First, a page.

An update on this issue for the guys that had money with them.
An embezzler's empire parceled out at auction
CEDAR FALLS, IA. — The former trading floor of the defunct Peregrine Financial Group was crowded with bidders in hooded sweatshirts and work boots Wednesday as the remnants of jailed financier Russell Wasendorf’s empire were auctioned off to compensate his nearly 25,000 victims.
The frigid parking lot of Peregrine headquarters in Cedar Falls was filled to overflowing with cars and work trucks, which lined both sides of the road leading to it for a half mile. More than 400 bidders hustled inside the $24 million building, tramping mud on its high-end bamboo floors. An additional 500 bidders participated online, said Mark Weitz, president of the Great American Group liquidation firm handling the auction.
Buzz Anderson of nearby Waterloo wound up snagging a painting of a peregrine falcon, which had graced the headquarters lobby, for $600. Most bidders fared more poorly and many went home empty-handed. The general feeling was that the strong turnout increased competition, causing prices to surge on most items.
“A painting like this would probably be worth at least $2,000 new,” said Anderson, a local real estate professional who knows Wasendorf. “It’s kind of sad to see everything that’s happened. It was a shock to everybody and something this area will never forget. I just can’t imagine his thinking.”
Wasendorf’s empire collapsed with his failed suicide attempt July 9. He wrote three suicide notes outlining how he stole as much as $200 million from segregated customer accounts entrusted to his futures brokerage over 20 years. The 65-year-old has pleaded guilty of mail fraud, embezzlement of customer funds and two counts of lying to regulators. He faces a maximum sentence of 50 years in prison.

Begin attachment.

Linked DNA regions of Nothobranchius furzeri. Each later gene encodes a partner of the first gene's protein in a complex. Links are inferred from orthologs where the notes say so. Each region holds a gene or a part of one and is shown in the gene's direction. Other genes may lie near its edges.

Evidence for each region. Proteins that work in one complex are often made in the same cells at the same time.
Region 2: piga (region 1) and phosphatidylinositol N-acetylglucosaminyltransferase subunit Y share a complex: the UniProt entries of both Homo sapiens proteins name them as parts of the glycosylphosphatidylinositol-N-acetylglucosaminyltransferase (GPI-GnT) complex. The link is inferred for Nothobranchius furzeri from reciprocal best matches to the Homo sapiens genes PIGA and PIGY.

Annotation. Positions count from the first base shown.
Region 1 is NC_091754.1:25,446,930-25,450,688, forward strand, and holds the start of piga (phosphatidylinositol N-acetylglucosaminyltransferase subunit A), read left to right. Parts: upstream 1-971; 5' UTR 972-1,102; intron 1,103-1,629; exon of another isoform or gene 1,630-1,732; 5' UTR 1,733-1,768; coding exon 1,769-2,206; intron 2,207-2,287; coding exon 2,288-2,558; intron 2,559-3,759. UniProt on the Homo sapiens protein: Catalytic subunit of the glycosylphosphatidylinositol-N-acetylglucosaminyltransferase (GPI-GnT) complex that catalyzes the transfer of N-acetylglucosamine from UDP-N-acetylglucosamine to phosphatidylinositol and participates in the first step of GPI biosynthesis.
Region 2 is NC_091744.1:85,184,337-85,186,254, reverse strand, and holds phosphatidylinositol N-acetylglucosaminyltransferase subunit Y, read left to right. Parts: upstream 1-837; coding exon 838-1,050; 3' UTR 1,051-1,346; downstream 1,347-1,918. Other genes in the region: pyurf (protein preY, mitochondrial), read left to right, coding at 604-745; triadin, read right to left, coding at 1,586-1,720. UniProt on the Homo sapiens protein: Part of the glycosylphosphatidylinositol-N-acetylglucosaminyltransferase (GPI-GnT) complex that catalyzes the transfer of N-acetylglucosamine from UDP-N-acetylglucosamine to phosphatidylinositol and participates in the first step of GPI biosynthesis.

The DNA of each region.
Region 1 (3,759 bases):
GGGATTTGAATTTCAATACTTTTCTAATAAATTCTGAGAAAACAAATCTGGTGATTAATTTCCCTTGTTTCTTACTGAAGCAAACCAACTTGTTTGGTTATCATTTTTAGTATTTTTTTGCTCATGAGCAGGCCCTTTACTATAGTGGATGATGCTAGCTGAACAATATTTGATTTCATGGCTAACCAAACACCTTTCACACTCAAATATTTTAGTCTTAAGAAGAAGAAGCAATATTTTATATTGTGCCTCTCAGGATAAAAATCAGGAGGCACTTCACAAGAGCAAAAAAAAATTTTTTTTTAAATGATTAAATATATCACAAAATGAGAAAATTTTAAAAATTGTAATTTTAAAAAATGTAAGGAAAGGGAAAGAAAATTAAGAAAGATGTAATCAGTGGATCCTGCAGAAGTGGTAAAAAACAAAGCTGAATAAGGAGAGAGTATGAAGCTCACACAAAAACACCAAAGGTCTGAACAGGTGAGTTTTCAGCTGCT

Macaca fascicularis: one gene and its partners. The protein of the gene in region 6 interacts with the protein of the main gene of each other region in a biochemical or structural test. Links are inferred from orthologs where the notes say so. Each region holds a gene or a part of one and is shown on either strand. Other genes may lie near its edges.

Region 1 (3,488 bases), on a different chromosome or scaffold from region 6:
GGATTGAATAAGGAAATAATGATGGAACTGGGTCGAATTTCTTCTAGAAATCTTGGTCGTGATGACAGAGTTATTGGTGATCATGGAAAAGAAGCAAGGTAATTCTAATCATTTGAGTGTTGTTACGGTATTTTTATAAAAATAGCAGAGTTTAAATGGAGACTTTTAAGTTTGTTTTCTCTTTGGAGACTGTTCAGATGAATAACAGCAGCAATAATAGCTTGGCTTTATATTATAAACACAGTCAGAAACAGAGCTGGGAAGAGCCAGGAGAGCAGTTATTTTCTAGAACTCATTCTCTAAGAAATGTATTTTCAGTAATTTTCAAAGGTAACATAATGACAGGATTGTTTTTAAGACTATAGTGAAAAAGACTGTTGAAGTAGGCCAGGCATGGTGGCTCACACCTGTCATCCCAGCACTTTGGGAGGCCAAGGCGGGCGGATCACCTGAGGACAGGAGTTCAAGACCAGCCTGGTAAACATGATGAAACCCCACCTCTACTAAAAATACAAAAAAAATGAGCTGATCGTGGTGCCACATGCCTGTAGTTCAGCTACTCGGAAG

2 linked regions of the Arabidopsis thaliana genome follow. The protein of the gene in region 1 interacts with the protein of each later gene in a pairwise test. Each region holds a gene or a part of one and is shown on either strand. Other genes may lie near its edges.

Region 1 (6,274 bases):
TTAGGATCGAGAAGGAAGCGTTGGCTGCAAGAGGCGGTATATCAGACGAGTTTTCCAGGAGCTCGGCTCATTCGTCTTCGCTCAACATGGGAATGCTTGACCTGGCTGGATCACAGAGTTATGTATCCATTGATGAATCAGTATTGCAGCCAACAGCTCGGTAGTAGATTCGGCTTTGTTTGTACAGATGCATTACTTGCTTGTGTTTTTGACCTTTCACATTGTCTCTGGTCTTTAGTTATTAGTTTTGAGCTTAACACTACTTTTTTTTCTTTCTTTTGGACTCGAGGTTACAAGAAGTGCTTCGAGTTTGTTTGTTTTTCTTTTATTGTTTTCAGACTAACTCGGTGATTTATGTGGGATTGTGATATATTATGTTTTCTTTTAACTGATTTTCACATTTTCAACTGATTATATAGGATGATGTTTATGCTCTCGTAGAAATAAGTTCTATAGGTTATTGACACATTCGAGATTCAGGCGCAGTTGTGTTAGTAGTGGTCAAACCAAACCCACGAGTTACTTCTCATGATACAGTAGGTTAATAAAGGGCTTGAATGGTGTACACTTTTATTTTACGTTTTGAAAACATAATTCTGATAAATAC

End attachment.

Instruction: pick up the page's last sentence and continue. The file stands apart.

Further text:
Read past Register coverage of the Peregrine Financial Group scandal at DesMoinesRegister.com/peregrine
Wasendorf, labeled the “Madoff of the Midwest” by the New York Post, had an affinity for the best of everything.
The auction atmosphere took on a feverish tone at times. Bidders pulled the high-end office chairs they hoped to purchase inside the trading floor and sat on them as they competed for everything from computers and office furniture to vehicles and sports memorabilia.
“Festive is not a word I would use,” said court-appointed receiver Michael Eidelman. “This is a necessary process to raise money so creditors and customers can get paid what they’re owed.”
Eidelman and bankruptcy trustee Ira Bodenstein are selling off items from the Wasendorf business empire to fill a $190 million hole in the $400 million owed to former account-holders at the futures brokerage.
The personal items on sale included Wasendorf’s 1957 baby blue Ford Thunderbird, purchased by an online buyer for $34,000, and the 4,000 bottles that constitute the wine collections of his home and restaurants. More than 1,100 lots were sold during the auction in all — many containing dozens of items, said Mark Weitz, president of the Great American Group liquidation firm running the sales.
Les Akers was frustrated by the high prices being offered for some items. A 2011 Jeep Wrangler Rubicon with 9,550 miles on it sold for $25,000 before the auctioneer’s commission and sales tax, about par with its Kelley Blue Book value.